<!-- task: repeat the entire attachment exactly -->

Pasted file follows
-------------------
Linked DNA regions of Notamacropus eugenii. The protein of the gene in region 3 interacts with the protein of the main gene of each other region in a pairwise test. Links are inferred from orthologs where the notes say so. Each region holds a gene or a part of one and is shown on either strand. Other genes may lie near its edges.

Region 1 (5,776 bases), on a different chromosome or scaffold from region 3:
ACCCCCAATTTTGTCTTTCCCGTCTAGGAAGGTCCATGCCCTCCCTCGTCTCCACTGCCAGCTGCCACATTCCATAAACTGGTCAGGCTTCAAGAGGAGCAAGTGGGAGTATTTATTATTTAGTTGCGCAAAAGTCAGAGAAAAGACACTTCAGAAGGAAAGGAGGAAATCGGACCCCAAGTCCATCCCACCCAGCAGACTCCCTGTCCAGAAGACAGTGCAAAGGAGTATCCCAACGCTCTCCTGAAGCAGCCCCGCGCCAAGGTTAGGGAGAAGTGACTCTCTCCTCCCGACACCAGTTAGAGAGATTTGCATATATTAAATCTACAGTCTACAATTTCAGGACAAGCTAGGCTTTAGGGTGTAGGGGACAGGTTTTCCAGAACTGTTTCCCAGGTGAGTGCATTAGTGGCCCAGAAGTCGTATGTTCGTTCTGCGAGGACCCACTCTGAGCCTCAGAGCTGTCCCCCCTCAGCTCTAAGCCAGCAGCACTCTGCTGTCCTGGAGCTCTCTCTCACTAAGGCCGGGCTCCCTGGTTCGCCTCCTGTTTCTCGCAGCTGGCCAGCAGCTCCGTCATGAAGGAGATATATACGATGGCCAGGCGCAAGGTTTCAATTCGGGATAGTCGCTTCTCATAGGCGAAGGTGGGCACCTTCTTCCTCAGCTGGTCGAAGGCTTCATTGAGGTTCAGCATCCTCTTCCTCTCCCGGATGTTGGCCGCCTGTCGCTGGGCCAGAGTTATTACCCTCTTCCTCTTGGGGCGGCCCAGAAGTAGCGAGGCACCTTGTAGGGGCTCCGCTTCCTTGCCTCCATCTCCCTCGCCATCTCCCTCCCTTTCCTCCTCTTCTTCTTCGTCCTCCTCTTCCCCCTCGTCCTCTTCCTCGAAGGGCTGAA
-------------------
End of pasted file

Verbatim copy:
Linked DNA regions of Notamacropus eugenii. The protein of the gene in region 3 interacts with the protein of the main gene of each other region in a pairwise test. Links are inferred from orthologs where the notes say so. Each region holds a gene or a part of one and is shown on either strand. Other genes may lie near its edges.

Region 1 (5,776 bases), on a different chromosome or scaffold from region 3:
ACCCCCAATTTTGTCTTTCCCGTCTAGGAAGGTCCATGCCCTCCCTCGTCTCCACTGCCAGCTGCCACATTCCATAAACTGGTCAGGCTTCAAGAGGAGCAAGTGGGAGTATTTATTATTTAGTTGCGCAAAAGTCAGAGAAAAGACACTTCAGAAGGAAAGGAGGAAATCGGACCCCAAGTCCATCCCACCCAGCAGACTCCCTGTCCAGAAGACAGTGCAAAGGAGTATCCCAACGCTCTCCTGAAGCAGCCCCGCGCCAAGGTTAGGGAGAAGTGACTCTCTCCTCCCGACACCAGTTAGAGAGATTTGCATATATTAAATCTACAGTCTACAATTTCAGGACAAGCTAGGCTTTAGGGTGTAGGGGACAGGTTTTCCAGAACTGTTTCCCAGGTGAGTGCATTAGTGGCCCAGAAGTCGTATGTTCGTTCTGCGAGGACCCACTCTGAGCCTCAGAGCTGTCCCCCCTCAGCTCTAAGCCAGCAGCACTCTGCTGTCCTGGAGCTCTCTCTCACTAAGGCCGGGCTCCCTGGTTCGCCTCCTGTTTCTCGCAGCTGGCCAGCAGCTCCGTCATGAAGGAGATATATACGATGGCCAGGCGCAAGGTTTCAATTCGGGATAGTCGCTTCTCATAGGCGAAGGTGGGCACCTTCTTCCTCAGCTGGTCGAAGGCTTCATTGAGGTTCAGCATCCTCTTCCTCTCCCGGATGTTGGCCGCCTGTCGCTGGGCCAGAGTTATTACCCTCTTCCTCTTGGGGCGGCCCAGAAGTAGCGAGGCACCTTGTAGGGGCTCCGCTTCCTTGCCTCCATCTCCCTCGCCATCTCCCTCCCTTTCCTCCTCTTCTTCTTCGTCCTCCTCTTCCCCCTCGTCCTCTTCCTCGAAGGGCTGAA